Qaddafi son in Libya court over murder, repression
Saadi Qaddafi was accused for the muder of the former trainer at Tripoli's Al-Ittihad football club in 2005
A son of late dictator Muammar Qaddafi appeared in a Libyan court Sunday over the murder of a football coach in 2005 and alleged repression in the uprising that toppled his father.
Saadi Qaddafi , 42, sat alone in a caged dock of the courtroom located in the same complex as the al-Hadba prison where he is being held in Tripoli.
Dressed in a prison-issued blue uniform, the one-time playboy looked straight ahead and showed no emotions as the hearing got underway.
The judge said more time was needed to complete the investigation into the charges levelled against Saadi, and adjourned the trial until February 1.
Saadi was best known as the head of Libya’s football federation and a player who paid his way into Italy’s top division.
Qaddafi’s third oldest son, he is accused of murdering a former trainer at Tripoli’s Al-Ittihad football club in 2005 and repressing during the 2011 armed uprising.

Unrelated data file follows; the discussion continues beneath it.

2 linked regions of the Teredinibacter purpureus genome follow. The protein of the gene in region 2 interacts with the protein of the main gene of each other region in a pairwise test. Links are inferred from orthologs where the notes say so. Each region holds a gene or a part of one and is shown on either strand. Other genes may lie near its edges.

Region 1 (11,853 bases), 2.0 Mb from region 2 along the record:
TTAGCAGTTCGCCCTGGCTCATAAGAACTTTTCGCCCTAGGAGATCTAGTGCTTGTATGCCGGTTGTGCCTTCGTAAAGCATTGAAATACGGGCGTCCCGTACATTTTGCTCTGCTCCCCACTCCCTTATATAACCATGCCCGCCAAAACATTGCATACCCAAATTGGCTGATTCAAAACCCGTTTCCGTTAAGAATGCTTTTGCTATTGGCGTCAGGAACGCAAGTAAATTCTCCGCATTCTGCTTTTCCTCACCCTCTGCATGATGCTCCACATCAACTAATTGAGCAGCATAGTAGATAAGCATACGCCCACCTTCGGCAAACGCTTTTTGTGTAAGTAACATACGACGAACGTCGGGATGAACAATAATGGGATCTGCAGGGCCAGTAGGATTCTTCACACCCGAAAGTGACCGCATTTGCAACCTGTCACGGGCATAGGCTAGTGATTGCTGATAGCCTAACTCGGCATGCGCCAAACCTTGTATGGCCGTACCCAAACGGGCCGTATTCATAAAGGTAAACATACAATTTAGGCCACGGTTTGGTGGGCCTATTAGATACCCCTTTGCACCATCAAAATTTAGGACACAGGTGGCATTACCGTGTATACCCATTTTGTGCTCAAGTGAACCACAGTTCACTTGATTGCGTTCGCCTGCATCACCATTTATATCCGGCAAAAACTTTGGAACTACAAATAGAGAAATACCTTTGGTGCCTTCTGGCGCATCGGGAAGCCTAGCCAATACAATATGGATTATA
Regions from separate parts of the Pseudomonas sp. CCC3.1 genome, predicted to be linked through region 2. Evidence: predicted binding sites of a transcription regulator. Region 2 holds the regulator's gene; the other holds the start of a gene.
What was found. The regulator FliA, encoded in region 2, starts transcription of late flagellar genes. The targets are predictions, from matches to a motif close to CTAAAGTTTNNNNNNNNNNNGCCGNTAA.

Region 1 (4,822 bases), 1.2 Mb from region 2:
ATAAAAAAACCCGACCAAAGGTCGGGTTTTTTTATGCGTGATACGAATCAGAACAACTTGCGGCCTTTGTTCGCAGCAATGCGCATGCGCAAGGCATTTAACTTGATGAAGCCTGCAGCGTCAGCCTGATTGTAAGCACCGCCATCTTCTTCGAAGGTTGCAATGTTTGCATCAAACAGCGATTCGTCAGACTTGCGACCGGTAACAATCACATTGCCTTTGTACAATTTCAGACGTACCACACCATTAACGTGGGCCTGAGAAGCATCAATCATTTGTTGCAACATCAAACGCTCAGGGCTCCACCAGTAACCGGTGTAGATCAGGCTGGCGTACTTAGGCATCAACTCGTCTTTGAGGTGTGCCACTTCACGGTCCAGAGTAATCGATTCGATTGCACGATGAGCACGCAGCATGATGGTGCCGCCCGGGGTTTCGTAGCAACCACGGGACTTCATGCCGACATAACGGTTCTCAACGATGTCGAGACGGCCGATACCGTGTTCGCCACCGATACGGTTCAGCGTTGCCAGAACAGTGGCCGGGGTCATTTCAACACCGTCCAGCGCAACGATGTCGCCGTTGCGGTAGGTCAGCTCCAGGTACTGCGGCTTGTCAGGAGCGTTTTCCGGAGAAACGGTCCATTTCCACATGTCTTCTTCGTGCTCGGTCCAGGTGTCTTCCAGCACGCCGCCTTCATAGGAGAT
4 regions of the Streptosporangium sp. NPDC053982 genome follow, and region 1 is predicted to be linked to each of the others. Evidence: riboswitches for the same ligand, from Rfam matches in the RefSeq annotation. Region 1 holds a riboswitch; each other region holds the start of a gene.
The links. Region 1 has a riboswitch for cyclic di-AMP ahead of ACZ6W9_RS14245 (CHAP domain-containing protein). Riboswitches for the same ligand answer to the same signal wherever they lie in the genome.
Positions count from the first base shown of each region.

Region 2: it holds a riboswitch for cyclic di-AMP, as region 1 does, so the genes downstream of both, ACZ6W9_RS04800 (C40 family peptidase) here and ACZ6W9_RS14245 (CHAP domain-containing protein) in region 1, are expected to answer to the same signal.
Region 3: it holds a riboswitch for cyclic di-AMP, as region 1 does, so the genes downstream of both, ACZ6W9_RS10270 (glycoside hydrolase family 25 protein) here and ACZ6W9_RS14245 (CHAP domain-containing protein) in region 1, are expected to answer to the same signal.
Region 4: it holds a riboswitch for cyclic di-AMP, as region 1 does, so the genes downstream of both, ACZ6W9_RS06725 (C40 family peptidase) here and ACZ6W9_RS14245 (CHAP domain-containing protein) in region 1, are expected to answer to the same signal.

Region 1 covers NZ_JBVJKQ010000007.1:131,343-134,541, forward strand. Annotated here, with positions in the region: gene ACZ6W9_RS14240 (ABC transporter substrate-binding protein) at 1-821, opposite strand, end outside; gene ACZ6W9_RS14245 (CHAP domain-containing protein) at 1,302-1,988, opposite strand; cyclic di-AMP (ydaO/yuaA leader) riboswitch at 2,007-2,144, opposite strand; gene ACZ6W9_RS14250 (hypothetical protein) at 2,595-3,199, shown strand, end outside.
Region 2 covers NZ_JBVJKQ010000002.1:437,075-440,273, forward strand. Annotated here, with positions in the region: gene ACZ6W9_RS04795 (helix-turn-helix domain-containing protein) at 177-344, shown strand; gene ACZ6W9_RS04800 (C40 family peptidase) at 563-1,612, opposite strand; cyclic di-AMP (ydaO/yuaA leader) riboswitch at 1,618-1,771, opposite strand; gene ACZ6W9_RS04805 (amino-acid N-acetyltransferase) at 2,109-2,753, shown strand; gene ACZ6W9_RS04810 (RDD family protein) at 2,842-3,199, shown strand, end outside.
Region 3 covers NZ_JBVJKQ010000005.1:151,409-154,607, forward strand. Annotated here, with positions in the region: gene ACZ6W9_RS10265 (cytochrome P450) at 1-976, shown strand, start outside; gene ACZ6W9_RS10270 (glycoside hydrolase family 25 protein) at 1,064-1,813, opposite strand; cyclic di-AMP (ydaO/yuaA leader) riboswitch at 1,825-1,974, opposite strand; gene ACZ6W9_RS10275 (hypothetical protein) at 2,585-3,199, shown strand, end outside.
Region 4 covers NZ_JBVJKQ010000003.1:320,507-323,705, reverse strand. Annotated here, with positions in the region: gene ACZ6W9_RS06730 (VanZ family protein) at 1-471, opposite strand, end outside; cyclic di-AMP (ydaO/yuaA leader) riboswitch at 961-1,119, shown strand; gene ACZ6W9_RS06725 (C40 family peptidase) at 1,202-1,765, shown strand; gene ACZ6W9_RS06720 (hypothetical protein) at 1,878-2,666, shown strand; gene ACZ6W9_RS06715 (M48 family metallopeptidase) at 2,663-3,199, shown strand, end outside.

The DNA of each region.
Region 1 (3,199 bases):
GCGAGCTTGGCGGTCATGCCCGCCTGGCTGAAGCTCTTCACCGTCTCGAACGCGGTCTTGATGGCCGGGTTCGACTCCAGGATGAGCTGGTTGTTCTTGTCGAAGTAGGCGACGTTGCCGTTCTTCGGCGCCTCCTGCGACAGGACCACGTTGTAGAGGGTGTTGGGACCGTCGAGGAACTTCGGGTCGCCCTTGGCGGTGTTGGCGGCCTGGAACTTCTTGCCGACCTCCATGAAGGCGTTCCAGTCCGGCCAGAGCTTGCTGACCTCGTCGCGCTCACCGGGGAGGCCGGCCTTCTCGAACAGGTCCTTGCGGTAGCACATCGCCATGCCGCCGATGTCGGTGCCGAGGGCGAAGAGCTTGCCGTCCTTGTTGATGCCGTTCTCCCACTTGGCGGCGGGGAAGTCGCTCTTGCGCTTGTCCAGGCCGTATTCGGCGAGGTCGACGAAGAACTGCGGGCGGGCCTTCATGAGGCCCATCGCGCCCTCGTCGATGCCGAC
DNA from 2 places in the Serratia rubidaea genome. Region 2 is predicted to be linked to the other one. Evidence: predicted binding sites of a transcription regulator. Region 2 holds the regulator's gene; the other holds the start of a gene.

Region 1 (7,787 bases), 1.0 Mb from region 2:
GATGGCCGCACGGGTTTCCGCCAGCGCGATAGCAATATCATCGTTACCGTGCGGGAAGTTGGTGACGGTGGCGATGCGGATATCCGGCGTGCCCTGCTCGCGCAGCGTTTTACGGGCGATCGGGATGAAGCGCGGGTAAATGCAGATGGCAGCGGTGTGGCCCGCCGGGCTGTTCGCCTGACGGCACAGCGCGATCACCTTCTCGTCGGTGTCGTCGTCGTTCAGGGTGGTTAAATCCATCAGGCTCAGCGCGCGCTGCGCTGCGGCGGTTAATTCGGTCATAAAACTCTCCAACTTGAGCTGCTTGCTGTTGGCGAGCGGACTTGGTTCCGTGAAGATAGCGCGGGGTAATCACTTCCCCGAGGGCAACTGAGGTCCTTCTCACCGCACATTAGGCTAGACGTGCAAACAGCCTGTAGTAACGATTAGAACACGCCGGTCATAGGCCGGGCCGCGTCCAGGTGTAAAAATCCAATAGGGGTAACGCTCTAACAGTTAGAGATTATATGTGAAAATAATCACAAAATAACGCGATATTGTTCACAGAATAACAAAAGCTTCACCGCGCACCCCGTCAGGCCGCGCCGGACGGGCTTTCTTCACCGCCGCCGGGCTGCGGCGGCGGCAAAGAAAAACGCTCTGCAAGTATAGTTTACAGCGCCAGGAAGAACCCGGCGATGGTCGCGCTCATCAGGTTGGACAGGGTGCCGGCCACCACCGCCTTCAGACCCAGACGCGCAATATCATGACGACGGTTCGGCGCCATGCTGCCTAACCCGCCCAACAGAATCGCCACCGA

His trial opened in May but has been adjourned several times, the last time on November 1.
In September, he told Human Rights Watch that he had been held in solitary confinement and that his rights had been violated during pretrial detention.
Three of Qaddafi’s seven sons were killed in the 2011 NATO-backed uprising while he himself was captured and killed by rebels in October of that year.
In July, a court sentenced another Qaddafi son and one-time heir apparent Seif al-Islam to death for crimes during the uprising.
HRW also quoted Al-Siddiq al-Sur, head of investigations at the general prosecutor’s office, as saying Qaddafi had been charged with “first-degree murder, illegal consumption of alcohol, and illegal depravation of liberty”.
Saadi’s meeting with HRW at Al-Hadba prison came a month after Arabic news website clearnews.com published a video appearing to show prison guards abusing him along with other detainees.
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